A strike by West Midlands paramedics and ambulance crews has been averted following last-minute talks - but they could still take industrial action in the New Year.
The announcement that there would be no strikes over Christmas came following a day of talks between health bosses and the five different unions representing the workers.
Representatives from the Association of Professional Ambulance Personnel (APAP), the Transport and General Workers' Union (TGWU), GMB and Unison will meet employers again on January 6.
Unison had balloted its members following claims that the Department of Health had interfered with a pay deal in July, which had already been agreed with ambulance services in the West Midlands and Shropshire.
The regional ballot showed 93 per cent of workers were willing to take some form of action, with 75 per cent in favour of striking.
Regional Unison organiser Ray Salmon said last night the talks had been extensive but positive.
"We have had some pretty intense discussions and have decided to set up working parties to look at some of the issues," he said.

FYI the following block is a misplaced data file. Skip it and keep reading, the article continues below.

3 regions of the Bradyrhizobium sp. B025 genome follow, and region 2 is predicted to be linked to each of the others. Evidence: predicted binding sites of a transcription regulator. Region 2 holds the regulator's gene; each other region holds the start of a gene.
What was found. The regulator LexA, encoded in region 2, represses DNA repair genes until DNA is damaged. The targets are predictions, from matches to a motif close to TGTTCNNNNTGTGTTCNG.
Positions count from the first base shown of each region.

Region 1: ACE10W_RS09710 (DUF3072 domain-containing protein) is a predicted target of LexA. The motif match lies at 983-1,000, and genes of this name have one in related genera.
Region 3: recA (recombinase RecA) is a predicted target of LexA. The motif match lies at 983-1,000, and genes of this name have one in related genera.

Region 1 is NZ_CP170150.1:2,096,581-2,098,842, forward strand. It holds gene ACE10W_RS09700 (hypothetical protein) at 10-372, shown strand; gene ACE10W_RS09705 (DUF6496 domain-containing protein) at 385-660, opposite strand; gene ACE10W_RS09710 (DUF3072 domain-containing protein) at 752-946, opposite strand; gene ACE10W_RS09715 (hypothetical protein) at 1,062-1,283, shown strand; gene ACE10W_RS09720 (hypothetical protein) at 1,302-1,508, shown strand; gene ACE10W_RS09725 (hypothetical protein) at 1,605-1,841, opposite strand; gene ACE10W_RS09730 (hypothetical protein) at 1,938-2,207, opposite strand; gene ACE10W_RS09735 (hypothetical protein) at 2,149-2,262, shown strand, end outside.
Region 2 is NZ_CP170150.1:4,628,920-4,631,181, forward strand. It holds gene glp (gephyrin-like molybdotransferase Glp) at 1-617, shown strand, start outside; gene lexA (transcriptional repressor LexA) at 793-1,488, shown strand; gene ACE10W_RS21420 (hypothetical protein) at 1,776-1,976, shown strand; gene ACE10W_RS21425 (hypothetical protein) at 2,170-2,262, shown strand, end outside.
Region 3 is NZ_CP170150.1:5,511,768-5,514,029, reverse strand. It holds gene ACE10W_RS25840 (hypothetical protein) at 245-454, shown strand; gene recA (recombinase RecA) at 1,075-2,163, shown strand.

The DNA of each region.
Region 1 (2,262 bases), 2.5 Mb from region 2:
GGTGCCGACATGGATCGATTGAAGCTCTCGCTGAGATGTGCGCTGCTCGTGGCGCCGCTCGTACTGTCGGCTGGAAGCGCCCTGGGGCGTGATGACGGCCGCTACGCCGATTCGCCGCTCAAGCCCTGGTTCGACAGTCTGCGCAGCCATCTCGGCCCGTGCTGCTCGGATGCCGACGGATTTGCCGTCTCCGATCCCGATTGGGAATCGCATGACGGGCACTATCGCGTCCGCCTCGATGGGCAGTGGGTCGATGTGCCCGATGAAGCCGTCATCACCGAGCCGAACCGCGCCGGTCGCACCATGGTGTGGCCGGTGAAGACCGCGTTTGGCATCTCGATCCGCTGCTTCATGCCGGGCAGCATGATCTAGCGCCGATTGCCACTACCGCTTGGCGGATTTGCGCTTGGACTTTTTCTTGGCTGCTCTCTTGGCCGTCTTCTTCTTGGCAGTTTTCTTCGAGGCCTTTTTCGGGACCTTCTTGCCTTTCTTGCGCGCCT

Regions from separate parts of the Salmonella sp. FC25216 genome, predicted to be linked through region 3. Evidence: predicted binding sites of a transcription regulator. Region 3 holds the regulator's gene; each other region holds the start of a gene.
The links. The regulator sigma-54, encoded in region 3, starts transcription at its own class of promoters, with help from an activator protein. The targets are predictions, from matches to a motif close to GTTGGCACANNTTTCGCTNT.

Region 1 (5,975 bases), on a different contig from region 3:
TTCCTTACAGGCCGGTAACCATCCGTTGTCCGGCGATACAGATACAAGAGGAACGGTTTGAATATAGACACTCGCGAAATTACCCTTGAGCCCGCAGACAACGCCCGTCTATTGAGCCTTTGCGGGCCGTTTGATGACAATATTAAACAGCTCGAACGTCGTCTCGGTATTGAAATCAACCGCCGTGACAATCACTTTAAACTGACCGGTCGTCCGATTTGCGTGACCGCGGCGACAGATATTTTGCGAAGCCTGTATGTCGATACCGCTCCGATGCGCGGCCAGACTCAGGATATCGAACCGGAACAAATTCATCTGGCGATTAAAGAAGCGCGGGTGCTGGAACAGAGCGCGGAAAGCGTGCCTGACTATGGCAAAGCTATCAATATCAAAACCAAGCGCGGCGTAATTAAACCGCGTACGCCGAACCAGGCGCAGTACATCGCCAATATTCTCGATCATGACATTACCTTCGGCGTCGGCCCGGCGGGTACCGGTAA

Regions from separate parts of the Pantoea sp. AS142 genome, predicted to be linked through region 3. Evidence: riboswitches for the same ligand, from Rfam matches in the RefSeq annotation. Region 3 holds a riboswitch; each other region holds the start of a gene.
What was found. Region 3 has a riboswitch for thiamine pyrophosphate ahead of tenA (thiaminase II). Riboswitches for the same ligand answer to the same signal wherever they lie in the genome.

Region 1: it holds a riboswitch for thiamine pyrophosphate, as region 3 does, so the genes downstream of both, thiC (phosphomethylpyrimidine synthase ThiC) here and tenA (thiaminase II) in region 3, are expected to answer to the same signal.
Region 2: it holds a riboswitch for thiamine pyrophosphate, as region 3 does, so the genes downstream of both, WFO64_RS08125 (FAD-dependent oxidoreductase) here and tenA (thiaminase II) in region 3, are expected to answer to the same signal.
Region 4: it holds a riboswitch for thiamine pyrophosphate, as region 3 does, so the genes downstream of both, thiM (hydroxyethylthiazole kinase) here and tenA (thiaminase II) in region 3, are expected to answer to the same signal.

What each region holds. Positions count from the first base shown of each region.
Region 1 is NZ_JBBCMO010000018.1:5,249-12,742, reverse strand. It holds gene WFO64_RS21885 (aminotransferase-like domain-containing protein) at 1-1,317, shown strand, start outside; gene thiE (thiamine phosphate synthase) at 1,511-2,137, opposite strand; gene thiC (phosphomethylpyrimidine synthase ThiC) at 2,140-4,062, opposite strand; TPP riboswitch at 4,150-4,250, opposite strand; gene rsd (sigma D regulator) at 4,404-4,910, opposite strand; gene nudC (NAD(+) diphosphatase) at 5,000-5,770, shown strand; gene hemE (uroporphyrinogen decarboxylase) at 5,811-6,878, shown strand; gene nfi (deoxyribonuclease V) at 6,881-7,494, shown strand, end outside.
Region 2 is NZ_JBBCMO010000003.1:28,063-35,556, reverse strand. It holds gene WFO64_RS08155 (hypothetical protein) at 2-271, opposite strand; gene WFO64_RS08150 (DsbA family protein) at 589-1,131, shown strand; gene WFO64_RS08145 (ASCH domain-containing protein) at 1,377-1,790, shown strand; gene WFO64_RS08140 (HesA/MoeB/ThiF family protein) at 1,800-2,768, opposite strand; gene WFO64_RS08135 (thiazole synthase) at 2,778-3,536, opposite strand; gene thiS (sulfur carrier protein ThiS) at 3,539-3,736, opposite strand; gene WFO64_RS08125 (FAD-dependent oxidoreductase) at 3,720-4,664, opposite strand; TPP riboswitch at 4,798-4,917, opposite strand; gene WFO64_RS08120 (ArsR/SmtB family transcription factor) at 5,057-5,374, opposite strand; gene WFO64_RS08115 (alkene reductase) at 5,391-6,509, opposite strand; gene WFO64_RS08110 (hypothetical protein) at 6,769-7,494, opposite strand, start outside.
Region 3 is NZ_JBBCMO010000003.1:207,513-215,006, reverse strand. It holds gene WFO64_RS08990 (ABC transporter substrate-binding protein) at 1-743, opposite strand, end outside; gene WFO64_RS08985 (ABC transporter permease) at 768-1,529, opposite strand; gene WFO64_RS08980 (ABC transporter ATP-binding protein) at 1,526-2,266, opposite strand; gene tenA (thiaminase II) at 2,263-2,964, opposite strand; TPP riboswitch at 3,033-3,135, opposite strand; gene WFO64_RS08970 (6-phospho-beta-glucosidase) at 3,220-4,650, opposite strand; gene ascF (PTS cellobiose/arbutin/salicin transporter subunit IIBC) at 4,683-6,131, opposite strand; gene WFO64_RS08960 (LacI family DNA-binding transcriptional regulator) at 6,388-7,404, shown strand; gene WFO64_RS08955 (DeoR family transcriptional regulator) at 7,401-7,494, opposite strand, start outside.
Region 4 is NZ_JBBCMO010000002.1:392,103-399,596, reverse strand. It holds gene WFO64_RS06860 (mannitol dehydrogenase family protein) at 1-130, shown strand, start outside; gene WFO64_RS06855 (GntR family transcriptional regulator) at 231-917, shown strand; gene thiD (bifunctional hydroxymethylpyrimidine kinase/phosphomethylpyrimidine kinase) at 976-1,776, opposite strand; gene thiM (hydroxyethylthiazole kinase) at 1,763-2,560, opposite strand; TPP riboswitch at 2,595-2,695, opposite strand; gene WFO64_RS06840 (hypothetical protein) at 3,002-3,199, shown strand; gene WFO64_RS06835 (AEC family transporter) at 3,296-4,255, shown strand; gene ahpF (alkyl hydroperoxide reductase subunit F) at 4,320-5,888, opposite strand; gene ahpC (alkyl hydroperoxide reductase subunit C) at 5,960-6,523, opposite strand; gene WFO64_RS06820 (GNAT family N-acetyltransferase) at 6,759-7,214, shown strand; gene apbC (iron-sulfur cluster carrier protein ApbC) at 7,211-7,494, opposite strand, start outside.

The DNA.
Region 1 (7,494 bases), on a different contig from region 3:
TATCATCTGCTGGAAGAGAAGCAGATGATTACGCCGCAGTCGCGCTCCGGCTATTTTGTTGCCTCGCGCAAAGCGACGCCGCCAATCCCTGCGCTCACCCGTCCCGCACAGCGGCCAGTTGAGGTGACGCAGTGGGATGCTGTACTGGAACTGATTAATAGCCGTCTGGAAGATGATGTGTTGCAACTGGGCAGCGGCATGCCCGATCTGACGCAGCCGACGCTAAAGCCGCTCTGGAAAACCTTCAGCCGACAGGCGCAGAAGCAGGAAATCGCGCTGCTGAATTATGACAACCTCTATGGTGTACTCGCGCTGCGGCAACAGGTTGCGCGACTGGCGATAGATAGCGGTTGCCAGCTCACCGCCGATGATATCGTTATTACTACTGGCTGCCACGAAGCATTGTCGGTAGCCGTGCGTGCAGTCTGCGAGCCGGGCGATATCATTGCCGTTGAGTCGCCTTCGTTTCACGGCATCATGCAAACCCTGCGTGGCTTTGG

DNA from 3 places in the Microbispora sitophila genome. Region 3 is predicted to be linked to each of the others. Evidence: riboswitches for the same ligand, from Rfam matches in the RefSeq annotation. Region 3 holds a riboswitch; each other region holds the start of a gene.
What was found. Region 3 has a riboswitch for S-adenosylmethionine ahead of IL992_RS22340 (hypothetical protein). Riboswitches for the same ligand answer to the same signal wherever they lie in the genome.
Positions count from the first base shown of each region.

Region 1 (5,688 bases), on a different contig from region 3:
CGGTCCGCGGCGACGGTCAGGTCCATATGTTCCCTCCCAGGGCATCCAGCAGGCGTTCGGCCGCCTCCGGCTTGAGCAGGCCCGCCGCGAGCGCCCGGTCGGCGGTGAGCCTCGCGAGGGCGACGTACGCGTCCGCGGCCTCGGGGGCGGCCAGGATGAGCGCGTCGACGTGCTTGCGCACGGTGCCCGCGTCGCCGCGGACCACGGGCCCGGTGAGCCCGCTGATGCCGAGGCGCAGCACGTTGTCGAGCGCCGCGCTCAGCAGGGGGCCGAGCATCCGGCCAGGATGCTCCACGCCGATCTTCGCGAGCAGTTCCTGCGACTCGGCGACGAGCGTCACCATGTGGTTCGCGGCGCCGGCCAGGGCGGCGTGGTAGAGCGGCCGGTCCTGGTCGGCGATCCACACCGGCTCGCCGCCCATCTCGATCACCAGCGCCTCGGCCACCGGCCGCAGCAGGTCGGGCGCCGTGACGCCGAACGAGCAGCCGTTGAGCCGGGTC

"We will defer any industrial action and we want to try and resolve it by negotiation.
"We have finally got things on the table so we can work on what we have discussed and resolve it without cause to strike, although we reserve the right to strike."
A West Midlands Ambulance Service spokesman said: "West Midlands Ambulance Service has today received notification from the trade unions of pending industrial action, following a members' ballot on a new pay structure.
"Talks between WMAS Senior Management and Trade Union Officials have continued all afternoon in an attempt to resolve the deadlock over new pay arrangements.
"The meeting was described as constructive, with both sides involved in seeking a satisfactory outcome to the sensitive question of a future pay framework."
Unison represents 850 of the 1,500 ambulance staff in the West Midlands and Shropshire and first issued the strike warning after the Birmingham and Black Country Strategic Authority intervened in pay talks between the union and ambulance services.
The health authority told ambulance service bosses not to announce a proposed new wage structure until comparisons had been made with two other ambulance services.
Union representatives argued job roles for paramedics and technicians had seen significant changes since the national ambulance service strike in 1989/90 and said although many members did not want to strike, they felt they were not being recognised for their hard work.
Through the earlier proposed pay changes, technicians would have seen a pay increase from £20,000 to £24,000 and the salary of paramedics would have grown from £21,000 to between £22,000 and £30,000.
But under a new system preferred by the health authority, Unison has raised concerns of technicians seeing a drop in wages by £1,500 a year, with no increase for paramedics. ..SUPL: